To meet our basic need for water, our options of where we will camp are limited.  Our ability to negotiate the day’s challenges will determine how far we can travel and may determine how comfortable our camp will be.  Negotiating the balance between necessity and comfort and its effects on morale is a constant challenge for leaders trying to create the future. After establishing camp, we will continue the debrief and feedback process and evaluate how well we did on our first day in the mountains.

Day 3: Off trail travel and camp.  We expect the intersection of personal motivation, interpersonal communication, and team goals to challenge us today.  While our general direction may be predetermined, the path we take to get there is typically debatable.  Do we take the most direct route or do we choose a route to manage energy output, ease of travel, aesthetics, or access to water.  Off trail travel can be full of surprises and it can be very challenging to know exactly where you are on the map.  Leadership discussion related to this experience will be the benefits “quick wins” for organization initiatives, the risks of not being successful in a “quick wins” scenario, and how individuals respond to conflict both intra-personally and interpersonally.

Once we have established a camp, we continue the debrief and feedback process, discuss the leadership challenges of leading groups of diverse interests and skill levels, and prepare for our next objective.

Day 4:  Participant leadership and routefinding.  When leading in organizations we need to be capable and confident to self correct in the moment if we make bad route finding choices.  We also need to be willing to return to the basics of role and goal clarity, process definition, and communication to work through challenging situations.  To make these competencies more tangible you will have the opportunity to lead the group through the mountains during the day. Depending on how much progress we have made toward completing our route, we may have a long and adventurous day.  With ample route finding challenges and a necessity to put us in position to return to the trailhead the following day, our ability to work together will be critical.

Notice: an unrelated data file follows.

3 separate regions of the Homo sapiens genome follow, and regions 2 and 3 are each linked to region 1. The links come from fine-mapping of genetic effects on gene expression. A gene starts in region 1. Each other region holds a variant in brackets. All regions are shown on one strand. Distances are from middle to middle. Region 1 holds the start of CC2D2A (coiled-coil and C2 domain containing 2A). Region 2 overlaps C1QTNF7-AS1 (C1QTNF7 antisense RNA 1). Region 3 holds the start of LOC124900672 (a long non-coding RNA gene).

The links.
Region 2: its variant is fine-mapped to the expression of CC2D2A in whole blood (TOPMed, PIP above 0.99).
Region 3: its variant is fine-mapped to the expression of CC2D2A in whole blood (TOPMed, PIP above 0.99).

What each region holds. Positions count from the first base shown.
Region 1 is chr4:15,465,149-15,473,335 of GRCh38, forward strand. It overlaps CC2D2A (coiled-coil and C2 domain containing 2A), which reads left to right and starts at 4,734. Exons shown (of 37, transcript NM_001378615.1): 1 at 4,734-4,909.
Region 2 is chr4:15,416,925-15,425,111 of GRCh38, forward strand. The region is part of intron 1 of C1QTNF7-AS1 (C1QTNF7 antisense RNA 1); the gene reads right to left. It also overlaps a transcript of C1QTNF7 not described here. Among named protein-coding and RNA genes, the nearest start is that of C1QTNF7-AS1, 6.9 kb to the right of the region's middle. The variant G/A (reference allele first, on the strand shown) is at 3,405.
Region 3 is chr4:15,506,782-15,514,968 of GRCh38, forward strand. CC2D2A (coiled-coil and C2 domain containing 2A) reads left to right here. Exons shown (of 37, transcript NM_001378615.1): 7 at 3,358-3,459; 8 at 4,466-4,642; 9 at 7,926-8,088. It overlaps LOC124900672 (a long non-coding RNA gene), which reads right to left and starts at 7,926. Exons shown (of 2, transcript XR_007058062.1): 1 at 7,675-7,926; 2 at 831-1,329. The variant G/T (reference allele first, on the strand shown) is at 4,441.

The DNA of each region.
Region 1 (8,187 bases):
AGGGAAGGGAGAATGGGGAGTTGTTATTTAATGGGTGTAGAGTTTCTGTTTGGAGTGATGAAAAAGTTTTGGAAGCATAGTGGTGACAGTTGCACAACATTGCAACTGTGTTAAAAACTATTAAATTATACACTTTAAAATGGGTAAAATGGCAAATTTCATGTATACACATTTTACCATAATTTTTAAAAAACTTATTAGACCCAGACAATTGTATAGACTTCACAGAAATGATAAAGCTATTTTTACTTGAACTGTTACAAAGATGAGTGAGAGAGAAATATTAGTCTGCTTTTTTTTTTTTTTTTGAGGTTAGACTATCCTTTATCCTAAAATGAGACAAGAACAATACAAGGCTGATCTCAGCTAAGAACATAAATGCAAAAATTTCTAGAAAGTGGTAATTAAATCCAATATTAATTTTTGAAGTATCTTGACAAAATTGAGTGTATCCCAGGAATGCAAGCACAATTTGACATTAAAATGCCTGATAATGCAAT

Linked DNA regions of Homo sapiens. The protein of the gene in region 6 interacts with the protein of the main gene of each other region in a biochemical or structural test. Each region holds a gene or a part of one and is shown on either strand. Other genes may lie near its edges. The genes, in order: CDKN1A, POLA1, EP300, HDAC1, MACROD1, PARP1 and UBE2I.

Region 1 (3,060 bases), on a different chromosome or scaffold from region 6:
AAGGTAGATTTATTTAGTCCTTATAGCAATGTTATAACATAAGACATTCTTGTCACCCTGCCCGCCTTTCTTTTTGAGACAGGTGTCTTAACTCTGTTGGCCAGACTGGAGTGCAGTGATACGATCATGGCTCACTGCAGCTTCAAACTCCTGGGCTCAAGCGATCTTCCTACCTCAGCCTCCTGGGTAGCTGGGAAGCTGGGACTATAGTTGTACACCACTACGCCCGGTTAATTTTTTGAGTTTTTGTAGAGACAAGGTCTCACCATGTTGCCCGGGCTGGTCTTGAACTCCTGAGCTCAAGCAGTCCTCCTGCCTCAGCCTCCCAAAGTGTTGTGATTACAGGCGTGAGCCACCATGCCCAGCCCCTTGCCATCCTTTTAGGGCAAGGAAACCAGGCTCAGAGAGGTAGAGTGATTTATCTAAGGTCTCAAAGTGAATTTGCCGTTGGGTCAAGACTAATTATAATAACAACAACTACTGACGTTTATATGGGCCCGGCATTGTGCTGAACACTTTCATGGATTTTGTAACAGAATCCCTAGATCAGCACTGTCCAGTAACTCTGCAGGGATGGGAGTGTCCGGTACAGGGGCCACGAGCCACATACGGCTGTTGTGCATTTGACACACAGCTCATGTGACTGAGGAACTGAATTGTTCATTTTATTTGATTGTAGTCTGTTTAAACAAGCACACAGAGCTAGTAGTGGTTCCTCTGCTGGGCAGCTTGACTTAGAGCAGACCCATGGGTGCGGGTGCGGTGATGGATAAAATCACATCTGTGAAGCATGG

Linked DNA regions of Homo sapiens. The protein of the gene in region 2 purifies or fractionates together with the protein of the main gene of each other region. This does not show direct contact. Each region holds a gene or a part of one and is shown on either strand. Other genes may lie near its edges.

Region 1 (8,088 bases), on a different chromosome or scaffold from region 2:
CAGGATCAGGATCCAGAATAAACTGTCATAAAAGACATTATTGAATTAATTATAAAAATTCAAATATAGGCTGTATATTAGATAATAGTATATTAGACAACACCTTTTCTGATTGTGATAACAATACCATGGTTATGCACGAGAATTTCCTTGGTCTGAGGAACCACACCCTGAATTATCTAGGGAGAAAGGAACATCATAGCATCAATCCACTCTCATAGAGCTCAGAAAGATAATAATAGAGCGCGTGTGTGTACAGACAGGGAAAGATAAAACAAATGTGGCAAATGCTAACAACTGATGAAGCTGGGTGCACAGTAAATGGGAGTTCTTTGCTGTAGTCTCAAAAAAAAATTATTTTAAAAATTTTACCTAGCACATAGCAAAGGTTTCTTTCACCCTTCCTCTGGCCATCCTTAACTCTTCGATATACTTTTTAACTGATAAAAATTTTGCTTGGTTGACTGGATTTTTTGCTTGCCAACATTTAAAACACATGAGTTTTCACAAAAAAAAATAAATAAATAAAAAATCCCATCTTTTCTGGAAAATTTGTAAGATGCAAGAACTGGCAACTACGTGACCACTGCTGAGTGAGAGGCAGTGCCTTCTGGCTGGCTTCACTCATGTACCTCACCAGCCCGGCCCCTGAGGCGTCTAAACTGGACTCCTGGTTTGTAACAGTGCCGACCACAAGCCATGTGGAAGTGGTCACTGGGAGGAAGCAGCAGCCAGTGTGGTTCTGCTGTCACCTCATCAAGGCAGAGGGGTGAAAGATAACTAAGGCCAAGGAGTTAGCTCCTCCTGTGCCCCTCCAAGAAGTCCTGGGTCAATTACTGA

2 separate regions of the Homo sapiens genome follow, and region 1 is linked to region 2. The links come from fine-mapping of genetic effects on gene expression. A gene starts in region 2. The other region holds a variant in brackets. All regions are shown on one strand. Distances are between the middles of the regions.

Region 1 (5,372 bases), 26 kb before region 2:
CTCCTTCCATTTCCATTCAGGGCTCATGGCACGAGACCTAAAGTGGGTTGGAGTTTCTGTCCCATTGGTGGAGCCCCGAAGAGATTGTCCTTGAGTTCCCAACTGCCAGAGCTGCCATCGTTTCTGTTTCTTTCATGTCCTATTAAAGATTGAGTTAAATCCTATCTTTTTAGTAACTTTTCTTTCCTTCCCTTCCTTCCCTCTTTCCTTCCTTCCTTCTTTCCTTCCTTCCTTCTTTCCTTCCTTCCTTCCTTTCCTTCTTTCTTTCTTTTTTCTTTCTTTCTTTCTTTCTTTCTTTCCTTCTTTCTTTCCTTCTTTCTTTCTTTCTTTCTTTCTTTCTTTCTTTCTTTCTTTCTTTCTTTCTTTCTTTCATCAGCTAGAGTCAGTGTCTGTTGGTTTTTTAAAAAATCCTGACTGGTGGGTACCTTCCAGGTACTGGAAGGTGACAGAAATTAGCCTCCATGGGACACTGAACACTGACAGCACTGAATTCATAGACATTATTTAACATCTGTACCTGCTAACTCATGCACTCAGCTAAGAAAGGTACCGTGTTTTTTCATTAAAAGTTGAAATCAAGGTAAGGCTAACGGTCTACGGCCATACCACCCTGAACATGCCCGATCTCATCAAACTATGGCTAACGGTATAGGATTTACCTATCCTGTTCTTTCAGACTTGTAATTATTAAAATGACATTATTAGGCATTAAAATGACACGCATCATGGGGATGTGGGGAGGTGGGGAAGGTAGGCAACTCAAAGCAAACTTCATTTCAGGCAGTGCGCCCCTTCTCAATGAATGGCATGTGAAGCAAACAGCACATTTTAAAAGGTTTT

Day 5: This will be a full day of wilderness travel.  After a couple days off – trail travel, when we regain the trail you will feel like you are almost out of the mountains, but there is still work to be done and things to observe.   It is not uncommon that the final steps in route to our goals are some of the most challenging.  Our objectives are in sight and what would be a relatively small obstacle under normal circumstances suddenly takes more focus and engagement to be safe and thorough.  During rest breaks on our hike out of the back country we will discuss strategies to increase resiliency in yourself and the organization you lead when the excitement of pursuing the objective wears off and the difficult work of maintaining momentum begins. 

Post expedition: Follow up is a critical component of the learning experience.  You will receive 2 coaching sessions over the following month to help you connect your expedition experience to the unique leadership opportunities or challenges you are facing.  We will discuss specific behaviors and strategies to support application of what you learned in the mountains.